Abstract: Expectiles define a least squares analogue of quantiles. They have been the focus of a substantial quantity of research in the context of actuarial and financial risk assessment over the last decade. The behaviour and estimation of unconditional extreme expectiles using independent and identically distributed heavy-tailed observations has been investigated in a recent series of papers. We build here a general theory for the estimation of extreme conditional expectiles in heteroscedastic regression models with heavy-tailed noise; our approach is supported by general results of independent interest on,residual-based extreme value estimators in heavy-tailed regression models, and is intended to cope with covariates having a large but fixed dimension. We demonstrate how our results can be applied to a wide class of important examples, among which linear models, single-index models as well as ARMA and GARCH time series models. Our estimators are showcased on a numerical simulation study and on real sets of actuarial and financial data.
    Keywords: Tail empirical process of residuals,Single-indes model,Residual-based estimators,Regression models,Heteroscedasticity,Heavy-tailed distribution,Extreme value analysis,Expectiles
    Date: 2021–06
  7. By: Hao Dong (Southern Methodist University); Taisuke Otsu (London School of Economics and Political Science); Luke Taylor (Aarhus University)
    Abstract: We propose two novel bandwidth selection procedures for the nonparametric regression model with classical measurement error in the regressors. Each method is based on evaluating the prediction errors of the regression using a second (density) deconvolution. The first approach uses a typical leave-one-out cross validation criterion, while the second applies a bootstrap approach and the concept of out-of-bag prediction. We show the asymptotic validity of both procedures and compare them to the SIMEX method of Delaigle and Hall (2008) in a Monte Carlo study. As well as enjoying advantages in terms of computational cost, the methods proposed in this paper lead to lower mean integrated squared error compared to the current state-of-the-art.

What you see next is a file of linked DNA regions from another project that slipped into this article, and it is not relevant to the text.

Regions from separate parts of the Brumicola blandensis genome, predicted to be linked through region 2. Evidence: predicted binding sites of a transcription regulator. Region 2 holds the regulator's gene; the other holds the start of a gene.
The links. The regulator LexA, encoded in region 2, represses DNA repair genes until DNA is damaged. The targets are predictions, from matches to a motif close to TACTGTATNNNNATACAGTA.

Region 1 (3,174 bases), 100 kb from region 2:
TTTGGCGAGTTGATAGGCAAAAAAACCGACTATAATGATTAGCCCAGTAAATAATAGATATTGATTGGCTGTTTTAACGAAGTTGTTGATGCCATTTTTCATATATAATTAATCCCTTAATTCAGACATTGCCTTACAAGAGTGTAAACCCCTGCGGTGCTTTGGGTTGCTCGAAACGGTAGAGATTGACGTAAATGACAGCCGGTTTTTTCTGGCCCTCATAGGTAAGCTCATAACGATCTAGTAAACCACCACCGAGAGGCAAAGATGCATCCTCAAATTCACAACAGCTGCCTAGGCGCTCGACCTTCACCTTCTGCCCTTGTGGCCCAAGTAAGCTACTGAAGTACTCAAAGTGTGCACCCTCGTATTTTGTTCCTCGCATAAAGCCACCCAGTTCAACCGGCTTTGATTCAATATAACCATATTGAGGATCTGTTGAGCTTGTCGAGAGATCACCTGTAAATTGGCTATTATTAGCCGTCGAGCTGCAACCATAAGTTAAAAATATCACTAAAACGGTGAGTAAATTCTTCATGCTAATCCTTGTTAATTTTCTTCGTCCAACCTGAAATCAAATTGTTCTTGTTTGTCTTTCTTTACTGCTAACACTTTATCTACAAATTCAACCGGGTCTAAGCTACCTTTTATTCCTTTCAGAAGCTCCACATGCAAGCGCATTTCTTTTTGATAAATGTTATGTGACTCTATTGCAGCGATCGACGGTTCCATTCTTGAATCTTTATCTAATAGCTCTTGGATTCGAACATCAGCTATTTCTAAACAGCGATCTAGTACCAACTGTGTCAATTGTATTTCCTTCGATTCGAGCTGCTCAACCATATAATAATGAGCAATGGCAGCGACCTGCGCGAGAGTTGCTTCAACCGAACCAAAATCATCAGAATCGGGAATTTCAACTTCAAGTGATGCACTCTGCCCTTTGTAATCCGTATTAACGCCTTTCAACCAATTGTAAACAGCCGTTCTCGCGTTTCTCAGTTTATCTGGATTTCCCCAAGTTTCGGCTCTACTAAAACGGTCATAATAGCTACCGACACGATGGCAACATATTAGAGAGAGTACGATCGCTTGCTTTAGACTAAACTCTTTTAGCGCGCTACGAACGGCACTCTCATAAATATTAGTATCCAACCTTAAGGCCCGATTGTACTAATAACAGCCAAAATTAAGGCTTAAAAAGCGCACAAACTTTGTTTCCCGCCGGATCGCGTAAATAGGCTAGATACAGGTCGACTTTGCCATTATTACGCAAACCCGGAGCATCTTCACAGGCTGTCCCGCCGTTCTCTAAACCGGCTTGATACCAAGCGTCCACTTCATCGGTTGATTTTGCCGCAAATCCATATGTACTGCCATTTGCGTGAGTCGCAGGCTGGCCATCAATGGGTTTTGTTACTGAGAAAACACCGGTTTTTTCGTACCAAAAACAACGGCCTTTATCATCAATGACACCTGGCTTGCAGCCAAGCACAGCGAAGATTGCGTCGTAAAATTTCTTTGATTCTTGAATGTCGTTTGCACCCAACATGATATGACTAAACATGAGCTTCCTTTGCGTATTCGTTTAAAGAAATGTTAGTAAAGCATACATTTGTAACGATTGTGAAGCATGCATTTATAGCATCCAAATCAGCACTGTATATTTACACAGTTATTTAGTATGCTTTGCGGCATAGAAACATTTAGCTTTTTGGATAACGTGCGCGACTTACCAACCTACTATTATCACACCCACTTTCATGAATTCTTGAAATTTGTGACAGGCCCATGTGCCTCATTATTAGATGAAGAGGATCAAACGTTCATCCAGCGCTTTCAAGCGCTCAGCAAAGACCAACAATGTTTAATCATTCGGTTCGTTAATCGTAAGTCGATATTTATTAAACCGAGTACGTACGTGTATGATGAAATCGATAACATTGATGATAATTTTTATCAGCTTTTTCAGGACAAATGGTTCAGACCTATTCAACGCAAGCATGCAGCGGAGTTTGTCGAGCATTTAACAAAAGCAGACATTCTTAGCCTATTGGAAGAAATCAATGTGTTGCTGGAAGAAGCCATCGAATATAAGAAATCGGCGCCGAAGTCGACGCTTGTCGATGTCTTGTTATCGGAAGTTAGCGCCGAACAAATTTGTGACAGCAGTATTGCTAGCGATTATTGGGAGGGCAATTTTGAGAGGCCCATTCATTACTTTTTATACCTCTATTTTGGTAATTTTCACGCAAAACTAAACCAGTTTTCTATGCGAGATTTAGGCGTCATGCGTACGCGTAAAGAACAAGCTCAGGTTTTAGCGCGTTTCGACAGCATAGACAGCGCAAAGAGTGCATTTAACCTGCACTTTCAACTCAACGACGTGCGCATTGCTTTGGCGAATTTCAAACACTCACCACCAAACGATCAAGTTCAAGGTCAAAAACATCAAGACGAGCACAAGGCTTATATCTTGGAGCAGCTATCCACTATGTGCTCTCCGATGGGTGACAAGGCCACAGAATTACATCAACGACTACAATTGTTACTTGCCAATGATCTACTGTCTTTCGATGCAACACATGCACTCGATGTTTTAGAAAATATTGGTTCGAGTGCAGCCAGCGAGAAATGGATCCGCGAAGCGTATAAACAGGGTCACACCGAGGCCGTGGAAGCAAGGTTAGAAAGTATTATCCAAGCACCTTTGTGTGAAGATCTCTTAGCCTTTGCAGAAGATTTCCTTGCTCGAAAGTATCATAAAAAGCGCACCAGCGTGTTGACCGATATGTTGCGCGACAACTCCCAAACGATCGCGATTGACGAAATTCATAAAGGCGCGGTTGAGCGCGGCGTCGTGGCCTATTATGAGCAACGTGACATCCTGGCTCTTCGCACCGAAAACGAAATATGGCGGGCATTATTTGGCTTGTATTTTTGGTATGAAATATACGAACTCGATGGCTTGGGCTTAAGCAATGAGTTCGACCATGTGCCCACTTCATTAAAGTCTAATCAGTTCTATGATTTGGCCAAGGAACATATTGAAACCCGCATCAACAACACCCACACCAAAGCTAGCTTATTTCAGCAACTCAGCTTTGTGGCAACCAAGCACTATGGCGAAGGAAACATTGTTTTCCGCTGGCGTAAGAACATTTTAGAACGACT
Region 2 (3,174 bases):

Keywords: Bandwidth selection, nonparametric regression, deconvolution, classical measurement error.
    JEL: C14
    Date: 2021–08
  8. By: François Gardes (CES - Centre d'économie de la Sorbonne - UP1 - Université Paris 1 Panthéon-Sorbonne - CNRS - Centre National de la Recherche Scientifique, UP1 - Université Paris 1 Panthéon-Sorbonne, PSE - Paris School of Economics - ENPC - École des Ponts ParisTech - ENS Paris - École normale supérieure - Paris - PSL - Université Paris sciences et lettres - UP1 - Université Paris 1 Panthéon-Sorbonne - CNRS - Centre National de la Recherche Scientifique - EHESS - École des hautes études en sciences sociales - INRAE - Institut National de Recherche pour l’Agriculture, l’Alimentation et l’Environnement, UCO - Université Catholique de l'Ouest)
    Abstract: The inverse dependency of the estimated variances over the sample size throws a fundamental question on the validity of the usual statistical methodology, since any hypothesis on the value of a coefficient can be tested negatively by increasing the size of the data-set. I suppose that large data-sets are characterized by a concentration of information on homogenous sub-populations, a spatial autocorrelation of the error terms and the covariates may bias the estimation of variances. Using the corrections of variances under spatial autocorrelation, we obtain variances comparable to an estimation on sub-samples (named efficient sub-samples) the sizes of which are sufficient to contain the information which gives rise to similar estimates to those obtained on the whole population. Moreover, the estimation on efficient data-sets does not necessitate the specification of the spatial autocorrelations which are supposed to bias the estimated variances.
    Keywords: dataset,estimated variance,spatial autocorrelation,grouped observations
    Date: 2021–03
  9. By: Juergen Deppner; Marcelo Cajias; Wolfgang Schäfers